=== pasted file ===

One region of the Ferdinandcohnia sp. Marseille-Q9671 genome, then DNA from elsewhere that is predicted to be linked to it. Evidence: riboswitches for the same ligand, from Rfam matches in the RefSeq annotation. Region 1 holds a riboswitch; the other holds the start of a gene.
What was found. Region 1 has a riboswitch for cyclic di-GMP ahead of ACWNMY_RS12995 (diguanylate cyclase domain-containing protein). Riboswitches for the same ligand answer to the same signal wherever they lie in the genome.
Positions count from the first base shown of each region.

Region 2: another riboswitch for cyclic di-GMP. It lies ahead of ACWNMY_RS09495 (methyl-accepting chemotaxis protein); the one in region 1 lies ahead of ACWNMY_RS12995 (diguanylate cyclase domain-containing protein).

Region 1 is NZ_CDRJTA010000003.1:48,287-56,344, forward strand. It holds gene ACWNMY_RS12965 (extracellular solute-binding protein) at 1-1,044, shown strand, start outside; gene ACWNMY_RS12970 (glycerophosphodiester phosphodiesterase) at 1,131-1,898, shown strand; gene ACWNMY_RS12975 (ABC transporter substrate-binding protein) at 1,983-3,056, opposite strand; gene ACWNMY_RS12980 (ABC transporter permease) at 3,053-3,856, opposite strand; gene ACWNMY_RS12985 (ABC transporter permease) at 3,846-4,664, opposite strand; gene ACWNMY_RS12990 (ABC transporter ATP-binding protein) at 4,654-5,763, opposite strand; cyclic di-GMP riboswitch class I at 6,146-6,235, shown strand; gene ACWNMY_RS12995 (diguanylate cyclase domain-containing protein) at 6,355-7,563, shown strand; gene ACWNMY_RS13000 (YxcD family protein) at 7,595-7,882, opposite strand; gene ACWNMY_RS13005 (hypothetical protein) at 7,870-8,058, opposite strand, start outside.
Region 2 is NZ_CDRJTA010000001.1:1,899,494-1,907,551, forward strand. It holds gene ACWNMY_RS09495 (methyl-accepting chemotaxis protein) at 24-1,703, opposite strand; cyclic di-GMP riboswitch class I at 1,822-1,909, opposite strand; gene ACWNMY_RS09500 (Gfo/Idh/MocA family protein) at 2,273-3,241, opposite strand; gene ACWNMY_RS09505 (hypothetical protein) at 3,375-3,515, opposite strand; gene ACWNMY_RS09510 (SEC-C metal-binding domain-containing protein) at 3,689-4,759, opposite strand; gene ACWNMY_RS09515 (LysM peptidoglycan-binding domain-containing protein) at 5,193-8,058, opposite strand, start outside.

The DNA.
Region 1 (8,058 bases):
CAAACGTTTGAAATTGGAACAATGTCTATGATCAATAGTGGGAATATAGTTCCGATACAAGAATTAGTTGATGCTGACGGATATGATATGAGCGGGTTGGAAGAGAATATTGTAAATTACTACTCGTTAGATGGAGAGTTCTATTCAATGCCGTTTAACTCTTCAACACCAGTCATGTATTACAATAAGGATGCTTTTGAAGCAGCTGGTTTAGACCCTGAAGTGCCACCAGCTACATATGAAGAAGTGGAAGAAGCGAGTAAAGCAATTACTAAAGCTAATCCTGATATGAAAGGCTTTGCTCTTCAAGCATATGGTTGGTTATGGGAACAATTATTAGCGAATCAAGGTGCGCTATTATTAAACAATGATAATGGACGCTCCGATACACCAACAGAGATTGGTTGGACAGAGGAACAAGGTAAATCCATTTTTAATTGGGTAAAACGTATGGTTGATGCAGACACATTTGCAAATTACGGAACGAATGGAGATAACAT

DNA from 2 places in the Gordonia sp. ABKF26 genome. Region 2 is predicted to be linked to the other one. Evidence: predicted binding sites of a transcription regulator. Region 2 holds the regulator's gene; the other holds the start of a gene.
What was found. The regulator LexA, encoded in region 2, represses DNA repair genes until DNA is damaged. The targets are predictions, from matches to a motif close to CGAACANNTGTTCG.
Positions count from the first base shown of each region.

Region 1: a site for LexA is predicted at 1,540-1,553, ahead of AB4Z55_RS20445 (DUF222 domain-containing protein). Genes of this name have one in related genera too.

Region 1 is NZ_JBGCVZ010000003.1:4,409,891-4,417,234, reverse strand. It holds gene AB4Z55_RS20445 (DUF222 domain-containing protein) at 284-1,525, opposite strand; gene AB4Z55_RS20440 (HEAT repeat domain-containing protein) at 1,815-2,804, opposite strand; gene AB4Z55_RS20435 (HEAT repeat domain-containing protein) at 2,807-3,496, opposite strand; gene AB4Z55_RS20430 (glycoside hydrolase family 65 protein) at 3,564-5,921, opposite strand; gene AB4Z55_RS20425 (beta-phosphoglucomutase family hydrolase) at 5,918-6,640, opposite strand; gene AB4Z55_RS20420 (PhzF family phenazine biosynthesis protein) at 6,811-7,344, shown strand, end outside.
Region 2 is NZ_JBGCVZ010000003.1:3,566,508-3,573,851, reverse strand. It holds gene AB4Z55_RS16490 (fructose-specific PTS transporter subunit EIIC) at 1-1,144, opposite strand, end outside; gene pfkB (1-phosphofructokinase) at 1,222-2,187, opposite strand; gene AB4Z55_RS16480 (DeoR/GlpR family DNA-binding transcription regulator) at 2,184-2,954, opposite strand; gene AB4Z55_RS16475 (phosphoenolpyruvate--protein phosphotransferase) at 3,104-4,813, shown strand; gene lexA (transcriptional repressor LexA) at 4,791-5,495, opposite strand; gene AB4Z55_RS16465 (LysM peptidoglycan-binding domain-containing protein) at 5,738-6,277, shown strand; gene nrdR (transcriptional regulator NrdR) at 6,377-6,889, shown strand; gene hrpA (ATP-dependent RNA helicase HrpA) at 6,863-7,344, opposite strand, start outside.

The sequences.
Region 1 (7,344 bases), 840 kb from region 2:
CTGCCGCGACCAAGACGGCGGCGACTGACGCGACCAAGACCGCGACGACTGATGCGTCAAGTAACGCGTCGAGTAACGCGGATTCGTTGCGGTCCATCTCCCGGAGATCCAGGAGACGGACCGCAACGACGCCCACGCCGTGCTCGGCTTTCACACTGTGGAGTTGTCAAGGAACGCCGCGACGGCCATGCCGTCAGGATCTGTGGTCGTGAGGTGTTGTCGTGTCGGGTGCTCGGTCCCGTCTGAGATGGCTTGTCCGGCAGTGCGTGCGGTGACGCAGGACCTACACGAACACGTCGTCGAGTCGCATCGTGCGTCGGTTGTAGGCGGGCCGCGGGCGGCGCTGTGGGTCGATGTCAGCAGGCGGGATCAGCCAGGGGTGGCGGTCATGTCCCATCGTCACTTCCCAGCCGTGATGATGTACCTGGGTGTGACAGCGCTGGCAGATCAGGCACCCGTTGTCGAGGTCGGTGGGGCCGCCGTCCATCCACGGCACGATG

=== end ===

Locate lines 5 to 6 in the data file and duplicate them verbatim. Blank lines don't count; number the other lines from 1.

Region 1 is NZ_CDRJTA010000003.1:48,287-56,344, forward strand. It holds gene ACWNMY_RS12965 (extracellular solute-binding protein) at 1-1,044, shown strand, start outside; gene ACWNMY_RS12970 (glycerophosphodiester phosphodiesterase) at 1,131-1,898, shown strand; gene ACWNMY_RS12975 (ABC transporter substrate-binding protein) at 1,983-3,056, opposite strand; gene ACWNMY_RS12980 (ABC transporter permease) at 3,053-3,856, opposite strand; gene ACWNMY_RS12985 (ABC transporter permease) at 3,846-4,664, opposite strand; gene ACWNMY_RS12990 (ABC transporter ATP-binding protein) at 4,654-5,763, opposite strand; cyclic di-GMP riboswitch class I at 6,146-6,235, shown strand; gene ACWNMY_RS12995 (diguanylate cyclase domain-containing protein) at 6,355-7,563, shown strand; gene ACWNMY_RS13000 (YxcD family protein) at 7,595-7,882, opposite strand; gene ACWNMY_RS13005 (hypothetical protein) at 7,870-8,058, opposite strand, start outside.
Region 2 is NZ_CDRJTA010000001.1:1,899,494-1,907,551, forward strand. It holds gene ACWNMY_RS09495 (methyl-accepting chemotaxis protein) at 24-1,703, opposite strand; cyclic di-GMP riboswitch class I at 1,822-1,909, opposite strand; gene ACWNMY_RS09500 (Gfo/Idh/MocA family protein) at 2,273-3,241, opposite strand; gene ACWNMY_RS09505 (hypothetical protein) at 3,375-3,515, opposite strand; gene ACWNMY_RS09510 (SEC-C metal-binding domain-containing protein) at 3,689-4,759, opposite strand; gene ACWNMY_RS09515 (LysM peptidoglycan-binding domain-containing protein) at 5,193-8,058, opposite strand, start outside.